Sunday, August 11, 2019

Natalie Tan's Book of Luck and Fortune by Roselle Lim

June 11, 2019
Magical Realism, Fiction
Reviewed by Gina  (
Obtained by Publisher
5 Hearts

Natalie Tan returns to San Francisco after hearing about the death of her mother, Miranda.  For some unknown reason the agoraphobic Miranda ventured out of her Chinatown apartment and killed in a terrible accident.  No one is able to explain why after years of not living her home she suddenly left what she felt the safety of her home.  Natalie arrives to put her mother to rest and finds that her mother has adopted an adorable kitty named MeiMei.  MeiMei quickly wends her way into Natalie’s heart and eases some of the sadness surrounding her mother’s death.  Natalie quickly finds the neighborhood she grew up in has had its problems.  Stores and shops she knew either closed or have been run down.  The economy has not been good to her block.  As she sorts through her mother’s belongings she finds her grandmother, Lao Lao’s, cook book. 

Lao Lao ran a restaurant known throughout Chinatown. It’s residents flocked to enjoy her special dishes.  As Natalie’s life long dream was to own her own restaurant she soon begins to consider reopening her grandmother’s and again prepare those well liked dishes.  While at first things seem to move along smoothly, fate has something else in mind for Natalie and soon it seems all is lost.  Or is it?

What a fantastic debut!  The story starts off a little bit like the original Amy Tan books but then it takes off into a wonderful, unique in some ways direction.  I was originally drawn to the story because it takes place in San Francisco and since it's "my city" I like to see how different authors depict it.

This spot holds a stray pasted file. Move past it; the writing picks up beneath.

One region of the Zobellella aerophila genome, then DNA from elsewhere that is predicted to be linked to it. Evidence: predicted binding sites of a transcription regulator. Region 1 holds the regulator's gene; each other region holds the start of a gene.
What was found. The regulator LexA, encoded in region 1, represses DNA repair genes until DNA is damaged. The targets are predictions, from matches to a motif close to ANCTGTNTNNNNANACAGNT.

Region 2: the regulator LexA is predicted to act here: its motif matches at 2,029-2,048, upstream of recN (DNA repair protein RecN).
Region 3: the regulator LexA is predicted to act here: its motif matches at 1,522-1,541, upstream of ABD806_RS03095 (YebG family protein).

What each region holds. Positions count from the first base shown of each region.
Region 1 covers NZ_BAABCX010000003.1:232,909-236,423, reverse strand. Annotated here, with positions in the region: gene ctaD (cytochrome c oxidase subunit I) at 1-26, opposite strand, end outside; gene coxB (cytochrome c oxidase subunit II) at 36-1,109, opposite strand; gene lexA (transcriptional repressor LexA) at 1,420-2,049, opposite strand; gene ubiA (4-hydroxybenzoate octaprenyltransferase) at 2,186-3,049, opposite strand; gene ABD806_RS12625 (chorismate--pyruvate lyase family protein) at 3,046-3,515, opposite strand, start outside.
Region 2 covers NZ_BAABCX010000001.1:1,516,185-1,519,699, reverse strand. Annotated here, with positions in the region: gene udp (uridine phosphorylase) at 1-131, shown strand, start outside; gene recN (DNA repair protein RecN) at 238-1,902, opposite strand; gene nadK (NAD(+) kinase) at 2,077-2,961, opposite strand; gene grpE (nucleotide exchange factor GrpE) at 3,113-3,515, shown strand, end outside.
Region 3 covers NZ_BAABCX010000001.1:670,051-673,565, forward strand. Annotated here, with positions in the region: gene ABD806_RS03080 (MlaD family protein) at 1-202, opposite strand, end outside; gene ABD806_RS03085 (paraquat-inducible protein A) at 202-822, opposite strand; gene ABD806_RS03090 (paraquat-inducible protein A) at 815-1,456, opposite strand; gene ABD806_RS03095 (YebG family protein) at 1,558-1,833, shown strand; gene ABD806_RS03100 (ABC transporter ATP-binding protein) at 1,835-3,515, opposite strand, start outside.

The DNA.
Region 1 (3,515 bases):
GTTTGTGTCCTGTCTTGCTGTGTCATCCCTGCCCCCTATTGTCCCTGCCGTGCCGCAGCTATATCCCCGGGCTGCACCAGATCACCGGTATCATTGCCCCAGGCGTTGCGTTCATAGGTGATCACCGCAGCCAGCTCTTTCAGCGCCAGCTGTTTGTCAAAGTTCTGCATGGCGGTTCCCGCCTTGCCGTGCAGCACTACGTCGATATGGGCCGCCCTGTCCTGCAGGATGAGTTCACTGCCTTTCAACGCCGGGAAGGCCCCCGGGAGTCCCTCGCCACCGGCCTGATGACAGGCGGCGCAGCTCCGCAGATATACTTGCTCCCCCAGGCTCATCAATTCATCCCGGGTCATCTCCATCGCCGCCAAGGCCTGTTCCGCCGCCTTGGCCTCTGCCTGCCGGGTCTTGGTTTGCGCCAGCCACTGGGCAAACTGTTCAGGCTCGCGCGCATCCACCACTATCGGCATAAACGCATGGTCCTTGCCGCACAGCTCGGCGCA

Inside a well told story, heart wrenching at times, humorous at others, she introduces her readers to characters that are each individually drawn with stories of their own.  While I don't cook myself I enjoyed the scenes where Natalie creates amazing dishes I wouldn't mind eating myself.  Easy to replicate recipes are interspersed throughout the book. 

As I said, the story begins in one place—a young woman returning home to deal with the sudden passing of her mother.  As she sets about putting her mother to rest she begins to learn things about her family and herself.  Natalie grows in many ways throughout the story.  I did not see the conclusion coming at all but was delighted with it.  I had to go back and read certain sections to see the hints leading up to it and then re-read the ending because it was just so good.  I can’t wait to see what Lim’s next story will bring.

This is an objective review and not an endorsement

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